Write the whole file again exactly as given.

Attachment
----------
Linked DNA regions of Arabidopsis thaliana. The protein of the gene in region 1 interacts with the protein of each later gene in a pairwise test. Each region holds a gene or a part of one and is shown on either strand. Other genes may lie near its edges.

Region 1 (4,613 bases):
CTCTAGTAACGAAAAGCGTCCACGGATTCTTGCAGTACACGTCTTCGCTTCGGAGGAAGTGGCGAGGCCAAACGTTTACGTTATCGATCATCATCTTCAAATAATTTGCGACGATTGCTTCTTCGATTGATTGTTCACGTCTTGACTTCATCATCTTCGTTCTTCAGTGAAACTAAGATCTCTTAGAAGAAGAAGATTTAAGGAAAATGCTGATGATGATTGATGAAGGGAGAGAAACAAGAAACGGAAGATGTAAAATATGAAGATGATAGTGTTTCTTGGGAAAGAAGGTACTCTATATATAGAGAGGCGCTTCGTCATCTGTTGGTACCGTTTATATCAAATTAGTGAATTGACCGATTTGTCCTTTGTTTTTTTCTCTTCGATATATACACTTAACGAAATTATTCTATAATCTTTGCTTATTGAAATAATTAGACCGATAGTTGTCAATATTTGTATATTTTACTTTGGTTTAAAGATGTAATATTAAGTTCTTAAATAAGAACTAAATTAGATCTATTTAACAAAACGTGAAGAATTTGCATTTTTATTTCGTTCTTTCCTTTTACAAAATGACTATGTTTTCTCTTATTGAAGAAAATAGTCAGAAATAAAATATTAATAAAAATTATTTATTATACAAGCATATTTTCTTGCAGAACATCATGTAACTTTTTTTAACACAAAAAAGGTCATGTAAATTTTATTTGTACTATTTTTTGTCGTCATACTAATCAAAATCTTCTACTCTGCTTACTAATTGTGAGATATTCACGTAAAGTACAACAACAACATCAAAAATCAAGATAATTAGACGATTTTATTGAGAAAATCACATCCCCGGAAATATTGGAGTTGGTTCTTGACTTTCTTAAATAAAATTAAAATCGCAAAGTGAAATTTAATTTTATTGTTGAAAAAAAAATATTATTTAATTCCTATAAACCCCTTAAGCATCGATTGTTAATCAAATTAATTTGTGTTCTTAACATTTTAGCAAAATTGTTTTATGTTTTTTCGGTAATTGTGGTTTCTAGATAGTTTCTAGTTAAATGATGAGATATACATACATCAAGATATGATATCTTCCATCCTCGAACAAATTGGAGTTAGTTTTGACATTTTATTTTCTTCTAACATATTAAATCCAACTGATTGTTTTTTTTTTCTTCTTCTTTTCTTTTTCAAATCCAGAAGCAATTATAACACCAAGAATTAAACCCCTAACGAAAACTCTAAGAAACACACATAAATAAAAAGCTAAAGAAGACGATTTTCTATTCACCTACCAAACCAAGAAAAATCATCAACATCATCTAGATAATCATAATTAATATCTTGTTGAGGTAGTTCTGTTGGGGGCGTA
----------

Linked DNA regions of Arabidopsis thaliana. The protein of the gene in region 1 interacts with the protein of each later gene in a pairwise test. Each region holds a gene or a part of one and is shown on either strand. Other genes may lie near its edges.

Region 1 (4,613 bases):
CTCTAGTAACGAAAAGCGTCCACGGATTCTTGCAGTACACGTCTTCGCTTCGGAGGAAGTGGCGAGGCCAAACGTTTACGTTATCGATCATCATCTTCAAATAATTTGCGACGATTGCTTCTTCGATTGATTGTTCACGTCTTGACTTCATCATCTTCGTTCTTCAGTGAAACTAAGATCTCTTAGAAGAAGAAGATTTAAGGAAAATGCTGATGATGATTGATGAAGGGAGAGAAACAAGAAACGGAAGATGTAAAATATGAAGATGATAGTGTTTCTTGGGAAAGAAGGTACTCTATATATAGAGAGGCGCTTCGTCATCTGTTGGTACCGTTTATATCAAATTAGTGAATTGACCGATTTGTCCTTTGTTTTTTTCTCTTCGATATATACACTTAACGAAATTATTCTATAATCTTTGCTTATTGAAATAATTAGACCGATAGTTGTCAATATTTGTATATTTTACTTTGGTTTAAAGATGTAATATTAAGTTCTTAAATAAGAACTAAATTAGATCTATTTAACAAAACGTGAAGAATTTGCATTTTTATTTCGTTCTTTCCTTTTACAAAATGACTATGTTTTCTCTTATTGAAGAAAATAGTCAGAAATAAAATATTAATAAAAATTATTTATTATACAAGCATATTTTCTTGCAGAACATCATGTAACTTTTTTTAACACAAAAAAGGTCATGTAAATTTTATTTGTACTATTTTTTGTCGTCATACTAATCAAAATCTTCTACTCTGCTTACTAATTGTGAGATATTCACGTAAAGTACAACAACAACATCAAAAATCAAGATAATTAGACGATTTTATTGAGAAAATCACATCCCCGGAAATATTGGAGTTGGTTCTTGACTTTCTTAAATAAAATTAAAATCGCAAAGTGAAATTTAATTTTATTGTTGAAAAAAAAATATTATTTAATTCCTATAAACCCCTTAAGCATCGATTGTTAATCAAATTAATTTGTGTTCTTAACATTTTAGCAAAATTGTTTTATGTTTTTTCGGTAATTGTGGTTTCTAGATAGTTTCTAGTTAAATGATGAGATATACATACATCAAGATATGATATCTTCCATCCTCGAACAAATTGGAGTTAGTTTTGACATTTTATTTTCTTCTAACATATTAAATCCAACTGATTGTTTTTTTTTTCTTCTTCTTTTCTTTTTCAAATCCAGAAGCAATTATAACACCAAGAATTAAACCCCTAACGAAAACTCTAAGAAACACACATAAATAAAAAGCTAAAGAAGACGATTTTCTATTCACCTACCAAACCAAGAAAAATCATCAACATCATCTAGATAATCATAATTAATATCTTGTTGAGGTAGTTCTGTTGGGGGCGTA